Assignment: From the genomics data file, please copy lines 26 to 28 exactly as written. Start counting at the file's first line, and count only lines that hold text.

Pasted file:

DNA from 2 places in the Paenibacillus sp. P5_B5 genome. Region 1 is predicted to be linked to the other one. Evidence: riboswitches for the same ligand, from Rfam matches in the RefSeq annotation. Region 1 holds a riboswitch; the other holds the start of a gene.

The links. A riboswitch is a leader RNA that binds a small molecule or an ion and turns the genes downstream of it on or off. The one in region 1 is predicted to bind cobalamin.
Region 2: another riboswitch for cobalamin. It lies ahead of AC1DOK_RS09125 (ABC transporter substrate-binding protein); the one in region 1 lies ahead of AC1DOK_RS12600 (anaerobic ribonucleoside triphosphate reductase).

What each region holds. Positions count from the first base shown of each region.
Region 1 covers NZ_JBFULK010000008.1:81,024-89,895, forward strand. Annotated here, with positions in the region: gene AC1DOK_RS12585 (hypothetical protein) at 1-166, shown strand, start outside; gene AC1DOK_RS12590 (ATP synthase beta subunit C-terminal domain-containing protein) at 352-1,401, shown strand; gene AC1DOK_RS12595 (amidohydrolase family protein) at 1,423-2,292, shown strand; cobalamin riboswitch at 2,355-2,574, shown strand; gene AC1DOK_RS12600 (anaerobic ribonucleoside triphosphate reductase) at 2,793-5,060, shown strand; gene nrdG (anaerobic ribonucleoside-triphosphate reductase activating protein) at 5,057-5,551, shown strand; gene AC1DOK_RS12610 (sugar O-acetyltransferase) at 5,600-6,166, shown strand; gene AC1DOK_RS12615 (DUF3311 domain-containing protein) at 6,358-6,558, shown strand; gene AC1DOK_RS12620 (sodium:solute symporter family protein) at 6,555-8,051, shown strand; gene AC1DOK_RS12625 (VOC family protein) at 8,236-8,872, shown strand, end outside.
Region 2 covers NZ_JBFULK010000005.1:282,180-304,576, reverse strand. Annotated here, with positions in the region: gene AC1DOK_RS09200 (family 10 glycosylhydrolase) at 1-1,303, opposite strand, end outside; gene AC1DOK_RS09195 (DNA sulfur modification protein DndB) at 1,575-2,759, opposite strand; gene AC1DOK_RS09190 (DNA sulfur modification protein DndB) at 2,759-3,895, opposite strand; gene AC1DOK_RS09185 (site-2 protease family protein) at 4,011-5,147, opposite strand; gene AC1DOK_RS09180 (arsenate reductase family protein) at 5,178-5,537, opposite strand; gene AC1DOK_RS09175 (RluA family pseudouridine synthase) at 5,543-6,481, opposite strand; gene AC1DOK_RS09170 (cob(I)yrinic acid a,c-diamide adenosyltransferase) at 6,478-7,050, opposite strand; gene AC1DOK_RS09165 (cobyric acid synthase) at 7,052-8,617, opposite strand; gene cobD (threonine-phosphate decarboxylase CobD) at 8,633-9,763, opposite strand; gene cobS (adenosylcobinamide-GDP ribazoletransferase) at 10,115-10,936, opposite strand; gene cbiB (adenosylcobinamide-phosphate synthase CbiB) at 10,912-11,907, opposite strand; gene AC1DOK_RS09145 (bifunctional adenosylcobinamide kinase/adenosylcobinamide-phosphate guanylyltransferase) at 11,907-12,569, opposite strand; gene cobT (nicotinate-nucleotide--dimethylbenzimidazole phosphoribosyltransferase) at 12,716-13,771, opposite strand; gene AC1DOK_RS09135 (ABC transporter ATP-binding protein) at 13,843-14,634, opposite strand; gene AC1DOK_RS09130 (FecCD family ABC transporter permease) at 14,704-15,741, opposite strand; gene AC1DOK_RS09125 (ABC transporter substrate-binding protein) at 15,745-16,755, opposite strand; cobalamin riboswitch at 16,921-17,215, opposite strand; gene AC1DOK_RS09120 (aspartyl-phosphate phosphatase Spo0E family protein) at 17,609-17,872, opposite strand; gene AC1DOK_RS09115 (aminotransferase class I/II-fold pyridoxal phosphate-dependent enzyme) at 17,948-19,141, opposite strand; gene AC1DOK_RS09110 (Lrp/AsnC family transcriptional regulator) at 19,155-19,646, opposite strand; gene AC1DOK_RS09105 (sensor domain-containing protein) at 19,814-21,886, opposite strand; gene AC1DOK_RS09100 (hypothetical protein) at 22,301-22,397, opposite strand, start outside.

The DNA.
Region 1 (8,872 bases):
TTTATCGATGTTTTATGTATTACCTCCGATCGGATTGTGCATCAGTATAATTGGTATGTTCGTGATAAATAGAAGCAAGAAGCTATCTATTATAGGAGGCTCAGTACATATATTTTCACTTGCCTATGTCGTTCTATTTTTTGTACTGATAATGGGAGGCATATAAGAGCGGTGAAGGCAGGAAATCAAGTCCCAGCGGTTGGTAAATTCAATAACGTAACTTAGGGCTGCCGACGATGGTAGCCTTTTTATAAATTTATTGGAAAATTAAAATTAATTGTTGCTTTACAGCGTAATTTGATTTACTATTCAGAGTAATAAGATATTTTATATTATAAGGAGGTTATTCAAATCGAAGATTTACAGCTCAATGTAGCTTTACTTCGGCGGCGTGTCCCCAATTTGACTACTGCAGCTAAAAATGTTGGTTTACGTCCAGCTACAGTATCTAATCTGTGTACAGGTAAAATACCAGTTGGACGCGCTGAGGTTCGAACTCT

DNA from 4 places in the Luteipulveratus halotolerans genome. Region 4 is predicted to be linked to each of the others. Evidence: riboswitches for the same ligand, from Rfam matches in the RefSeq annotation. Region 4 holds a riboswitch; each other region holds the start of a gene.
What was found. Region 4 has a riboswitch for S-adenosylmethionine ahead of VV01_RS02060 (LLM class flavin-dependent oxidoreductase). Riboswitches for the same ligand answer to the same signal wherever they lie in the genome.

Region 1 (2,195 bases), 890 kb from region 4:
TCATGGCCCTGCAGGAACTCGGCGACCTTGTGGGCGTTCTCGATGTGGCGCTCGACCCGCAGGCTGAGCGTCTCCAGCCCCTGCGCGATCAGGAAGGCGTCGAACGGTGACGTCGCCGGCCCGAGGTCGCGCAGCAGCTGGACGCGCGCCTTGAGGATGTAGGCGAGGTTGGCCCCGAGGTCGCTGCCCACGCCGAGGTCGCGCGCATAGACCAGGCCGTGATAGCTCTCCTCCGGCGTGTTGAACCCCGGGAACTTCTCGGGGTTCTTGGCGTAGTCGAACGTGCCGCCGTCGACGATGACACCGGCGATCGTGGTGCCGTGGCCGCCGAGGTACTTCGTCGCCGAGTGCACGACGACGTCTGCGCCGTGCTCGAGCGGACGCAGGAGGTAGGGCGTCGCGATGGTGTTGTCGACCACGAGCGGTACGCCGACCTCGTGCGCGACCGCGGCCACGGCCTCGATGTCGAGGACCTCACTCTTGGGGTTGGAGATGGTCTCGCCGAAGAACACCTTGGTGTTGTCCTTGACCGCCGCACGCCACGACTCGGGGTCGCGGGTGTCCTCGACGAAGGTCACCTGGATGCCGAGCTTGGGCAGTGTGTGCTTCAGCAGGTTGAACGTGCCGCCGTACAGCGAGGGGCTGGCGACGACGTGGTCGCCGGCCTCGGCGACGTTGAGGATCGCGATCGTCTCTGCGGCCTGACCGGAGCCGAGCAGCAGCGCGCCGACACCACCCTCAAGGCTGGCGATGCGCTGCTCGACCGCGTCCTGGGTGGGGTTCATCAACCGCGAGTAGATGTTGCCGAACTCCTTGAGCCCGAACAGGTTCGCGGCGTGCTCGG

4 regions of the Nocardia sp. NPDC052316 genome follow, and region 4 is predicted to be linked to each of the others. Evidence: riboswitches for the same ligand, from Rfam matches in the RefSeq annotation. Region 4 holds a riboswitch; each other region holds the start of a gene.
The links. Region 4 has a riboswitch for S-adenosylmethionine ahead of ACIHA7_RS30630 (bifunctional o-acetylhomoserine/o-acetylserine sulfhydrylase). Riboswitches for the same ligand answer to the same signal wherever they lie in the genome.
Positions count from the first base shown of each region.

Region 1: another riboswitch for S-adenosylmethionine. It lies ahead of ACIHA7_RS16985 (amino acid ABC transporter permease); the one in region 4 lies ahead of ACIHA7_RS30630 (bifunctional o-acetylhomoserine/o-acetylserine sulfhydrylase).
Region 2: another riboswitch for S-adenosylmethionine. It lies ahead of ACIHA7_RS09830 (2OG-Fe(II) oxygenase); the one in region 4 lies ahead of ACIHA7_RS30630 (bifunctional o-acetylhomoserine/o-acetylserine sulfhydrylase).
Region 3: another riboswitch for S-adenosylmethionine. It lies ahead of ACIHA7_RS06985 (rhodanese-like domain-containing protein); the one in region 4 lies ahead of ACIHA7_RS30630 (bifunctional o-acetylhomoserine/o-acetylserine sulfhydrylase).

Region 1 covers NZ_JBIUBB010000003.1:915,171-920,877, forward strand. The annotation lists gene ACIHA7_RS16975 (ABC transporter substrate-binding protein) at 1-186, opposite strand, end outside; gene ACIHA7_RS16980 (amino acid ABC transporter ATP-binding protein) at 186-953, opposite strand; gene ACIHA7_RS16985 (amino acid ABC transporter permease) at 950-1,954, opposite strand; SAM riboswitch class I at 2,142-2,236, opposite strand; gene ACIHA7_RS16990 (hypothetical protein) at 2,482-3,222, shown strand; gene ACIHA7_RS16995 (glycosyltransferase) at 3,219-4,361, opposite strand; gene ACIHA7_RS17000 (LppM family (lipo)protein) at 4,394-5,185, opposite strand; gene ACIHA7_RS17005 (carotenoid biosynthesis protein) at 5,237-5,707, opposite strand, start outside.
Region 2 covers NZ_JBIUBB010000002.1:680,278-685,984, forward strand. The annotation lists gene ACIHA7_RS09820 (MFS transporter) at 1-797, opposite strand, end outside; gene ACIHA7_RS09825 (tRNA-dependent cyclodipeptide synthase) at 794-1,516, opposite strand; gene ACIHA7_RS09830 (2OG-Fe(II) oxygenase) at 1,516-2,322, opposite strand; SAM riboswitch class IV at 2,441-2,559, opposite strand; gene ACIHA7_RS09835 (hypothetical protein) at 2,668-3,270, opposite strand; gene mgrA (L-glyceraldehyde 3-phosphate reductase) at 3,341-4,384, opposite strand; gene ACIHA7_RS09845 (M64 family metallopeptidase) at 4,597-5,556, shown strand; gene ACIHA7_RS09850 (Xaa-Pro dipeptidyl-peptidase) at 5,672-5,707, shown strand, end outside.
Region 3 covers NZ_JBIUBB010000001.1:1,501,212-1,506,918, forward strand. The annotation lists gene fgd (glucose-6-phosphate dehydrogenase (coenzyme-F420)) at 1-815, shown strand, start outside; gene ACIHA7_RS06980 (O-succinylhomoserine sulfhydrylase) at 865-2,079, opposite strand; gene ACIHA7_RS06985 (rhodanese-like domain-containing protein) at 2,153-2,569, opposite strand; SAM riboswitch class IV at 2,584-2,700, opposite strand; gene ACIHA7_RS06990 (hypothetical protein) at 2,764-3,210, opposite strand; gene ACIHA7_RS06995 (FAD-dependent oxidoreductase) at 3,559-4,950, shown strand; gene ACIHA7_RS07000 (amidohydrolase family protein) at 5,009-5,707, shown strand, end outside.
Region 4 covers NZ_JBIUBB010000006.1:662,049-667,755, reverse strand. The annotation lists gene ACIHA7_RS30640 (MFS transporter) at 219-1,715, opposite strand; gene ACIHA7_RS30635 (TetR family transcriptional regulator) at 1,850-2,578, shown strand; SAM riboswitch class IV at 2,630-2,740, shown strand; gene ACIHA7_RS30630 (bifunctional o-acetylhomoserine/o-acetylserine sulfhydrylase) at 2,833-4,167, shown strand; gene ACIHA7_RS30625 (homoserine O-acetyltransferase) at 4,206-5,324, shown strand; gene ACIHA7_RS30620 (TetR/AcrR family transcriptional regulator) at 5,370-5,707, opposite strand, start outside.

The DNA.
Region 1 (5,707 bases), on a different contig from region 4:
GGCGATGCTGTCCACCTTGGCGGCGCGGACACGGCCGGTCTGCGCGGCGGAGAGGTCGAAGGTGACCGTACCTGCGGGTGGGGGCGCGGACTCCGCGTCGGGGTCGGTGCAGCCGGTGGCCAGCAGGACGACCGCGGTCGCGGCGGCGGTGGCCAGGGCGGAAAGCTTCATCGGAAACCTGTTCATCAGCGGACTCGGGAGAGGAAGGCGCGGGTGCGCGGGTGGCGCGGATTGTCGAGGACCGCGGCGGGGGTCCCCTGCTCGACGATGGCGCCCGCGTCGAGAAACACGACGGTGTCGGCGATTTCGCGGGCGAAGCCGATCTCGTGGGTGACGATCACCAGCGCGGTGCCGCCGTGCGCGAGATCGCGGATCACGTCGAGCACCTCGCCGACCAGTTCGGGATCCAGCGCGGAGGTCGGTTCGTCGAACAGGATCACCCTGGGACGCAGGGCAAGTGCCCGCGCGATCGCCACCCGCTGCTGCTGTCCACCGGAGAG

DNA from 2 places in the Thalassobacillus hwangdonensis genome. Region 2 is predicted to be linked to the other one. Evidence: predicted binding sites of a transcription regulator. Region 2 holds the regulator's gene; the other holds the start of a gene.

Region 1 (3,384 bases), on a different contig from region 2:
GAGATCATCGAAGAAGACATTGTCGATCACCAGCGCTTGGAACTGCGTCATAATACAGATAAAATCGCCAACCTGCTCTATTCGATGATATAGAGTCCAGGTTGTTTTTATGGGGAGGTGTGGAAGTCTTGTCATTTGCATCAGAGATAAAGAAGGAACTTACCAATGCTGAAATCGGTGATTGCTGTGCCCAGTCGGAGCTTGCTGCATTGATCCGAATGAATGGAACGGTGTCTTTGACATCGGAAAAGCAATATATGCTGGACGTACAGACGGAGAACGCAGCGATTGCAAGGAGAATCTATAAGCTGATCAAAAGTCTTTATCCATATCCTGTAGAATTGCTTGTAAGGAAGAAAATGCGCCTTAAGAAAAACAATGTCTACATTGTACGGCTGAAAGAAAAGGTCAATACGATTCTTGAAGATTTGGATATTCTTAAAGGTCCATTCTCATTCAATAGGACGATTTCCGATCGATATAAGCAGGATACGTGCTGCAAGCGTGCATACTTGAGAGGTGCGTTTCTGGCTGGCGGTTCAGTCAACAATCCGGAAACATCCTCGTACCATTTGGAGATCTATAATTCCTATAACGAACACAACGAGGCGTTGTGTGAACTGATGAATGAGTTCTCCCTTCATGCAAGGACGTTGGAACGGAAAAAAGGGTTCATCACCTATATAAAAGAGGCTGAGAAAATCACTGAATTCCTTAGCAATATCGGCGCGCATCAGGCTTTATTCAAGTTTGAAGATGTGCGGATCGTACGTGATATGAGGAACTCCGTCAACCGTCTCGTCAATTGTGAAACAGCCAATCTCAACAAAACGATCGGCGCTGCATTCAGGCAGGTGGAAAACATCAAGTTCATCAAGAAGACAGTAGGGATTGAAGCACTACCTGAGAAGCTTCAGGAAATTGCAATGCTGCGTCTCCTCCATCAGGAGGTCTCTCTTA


GGCGATGCTGTCCACCTTGGCGGCGCGGACACGGCCGGTCTGCGCGGCGGAGAGGTCGAAGGTGACCGTACCTGCGGGTGGGGGCGCGGACTCCGCGTCGGGGTCGGTGCAGCCGGTGGCCAGCAGGACGACCGCGGTCGCGGCGGCGGTGGCCAGGGCGGAAAGCTTCATCGGAAACCTGTTCATCAGCGGACTCGGGAGAGGAAGGCGCGGGTGCGCGGGTGGCGCGGATTGTCGAGGACCGCGGCGGGGGTCCCCTGCTCGACGATGGCGCCCGCGTCGAGAAACACGACGGTGTCGGCGATTTCGCGGGCGAAGCCGATCTCGTGGGTGACGATCACCAGCGCGGTGCCGCCGTGCGCGAGATCGCGGATCACGTCGAGCACCTCGCCGACCAGTTCGGGATCCAGCGCGGAGGTCGGTTCGTCGAACAGGATCACCCTGGGACGCAGGGCAAGTGCCCGCGCGATCGCCACCCGCTGCTGCTGTCCACCGGAGAG

DNA from 2 places in the Thalassobacillus hwangdonensis genome. Region 2 is predicted to be linked to the other one. Evidence: predicted binding sites of a transcription regulator. Region 2 holds the regulator's gene; the other holds the start of a gene.

Region 1 (3,384 bases), on a different contig from region 2: